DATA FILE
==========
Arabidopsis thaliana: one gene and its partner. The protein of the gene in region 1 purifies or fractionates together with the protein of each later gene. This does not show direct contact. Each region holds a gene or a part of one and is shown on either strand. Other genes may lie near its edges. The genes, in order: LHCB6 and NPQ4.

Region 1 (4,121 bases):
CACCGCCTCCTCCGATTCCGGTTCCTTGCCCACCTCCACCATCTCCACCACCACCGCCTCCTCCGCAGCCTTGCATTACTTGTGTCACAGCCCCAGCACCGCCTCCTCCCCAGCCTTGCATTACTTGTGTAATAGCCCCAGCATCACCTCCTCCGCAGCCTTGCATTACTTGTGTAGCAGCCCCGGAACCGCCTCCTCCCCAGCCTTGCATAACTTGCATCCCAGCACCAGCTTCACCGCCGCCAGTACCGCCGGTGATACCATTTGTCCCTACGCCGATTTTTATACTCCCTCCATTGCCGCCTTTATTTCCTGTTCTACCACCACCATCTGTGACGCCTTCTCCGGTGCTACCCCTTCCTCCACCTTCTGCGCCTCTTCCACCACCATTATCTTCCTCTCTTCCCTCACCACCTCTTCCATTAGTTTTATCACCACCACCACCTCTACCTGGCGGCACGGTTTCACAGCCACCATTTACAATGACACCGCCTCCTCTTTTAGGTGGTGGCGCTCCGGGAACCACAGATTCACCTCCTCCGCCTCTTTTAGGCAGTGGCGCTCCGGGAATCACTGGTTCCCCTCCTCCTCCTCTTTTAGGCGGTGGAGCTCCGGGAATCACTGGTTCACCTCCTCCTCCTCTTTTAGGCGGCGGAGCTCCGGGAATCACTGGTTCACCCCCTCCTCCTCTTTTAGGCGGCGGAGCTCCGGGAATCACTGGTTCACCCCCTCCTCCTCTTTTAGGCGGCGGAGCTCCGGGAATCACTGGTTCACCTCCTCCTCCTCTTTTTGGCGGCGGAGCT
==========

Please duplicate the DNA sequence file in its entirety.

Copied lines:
Arabidopsis thaliana: one gene and its partner. The protein of the gene in region 1 purifies or fractionates together with the protein of each later gene. This does not show direct contact. Each region holds a gene or a part of one and is shown on either strand. Other genes may lie near its edges. The genes, in order: LHCB6 and NPQ4.

Region 1 (4,121 bases):
CACCGCCTCCTCCGATTCCGGTTCCTTGCCCACCTCCACCATCTCCACCACCACCGCCTCCTCCGCAGCCTTGCATTACTTGTGTCACAGCCCCAGCACCGCCTCCTCCCCAGCCTTGCATTACTTGTGTAATAGCCCCAGCATCACCTCCTCCGCAGCCTTGCATTACTTGTGTAGCAGCCCCGGAACCGCCTCCTCCCCAGCCTTGCATAACTTGCATCCCAGCACCAGCTTCACCGCCGCCAGTACCGCCGGTGATACCATTTGTCCCTACGCCGATTTTTATACTCCCTCCATTGCCGCCTTTATTTCCTGTTCTACCACCACCATCTGTGACGCCTTCTCCGGTGCTACCCCTTCCTCCACCTTCTGCGCCTCTTCCACCACCATTATCTTCCTCTCTTCCCTCACCACCTCTTCCATTAGTTTTATCACCACCACCACCTCTACCTGGCGGCACGGTTTCACAGCCACCATTTACAATGACACCGCCTCCTCTTTTAGGTGGTGGCGCTCCGGGAACCACAGATTCACCTCCTCCGCCTCTTTTAGGCAGTGGCGCTCCGGGAATCACTGGTTCCCCTCCTCCTCCTCTTTTAGGCGGTGGAGCTCCGGGAATCACTGGTTCACCTCCTCCTCCTCTTTTAGGCGGCGGAGCTCCGGGAATCACTGGTTCACCCCCTCCTCCTCTTTTAGGCGGCGGAGCTCCGGGAATCACTGGTTCACCCCCTCCTCCTCTTTTAGGCGGCGGAGCTCCGGGAATCACTGGTTCACCTCCTCCTCCTCTTTTTGGCGGCGGAGCT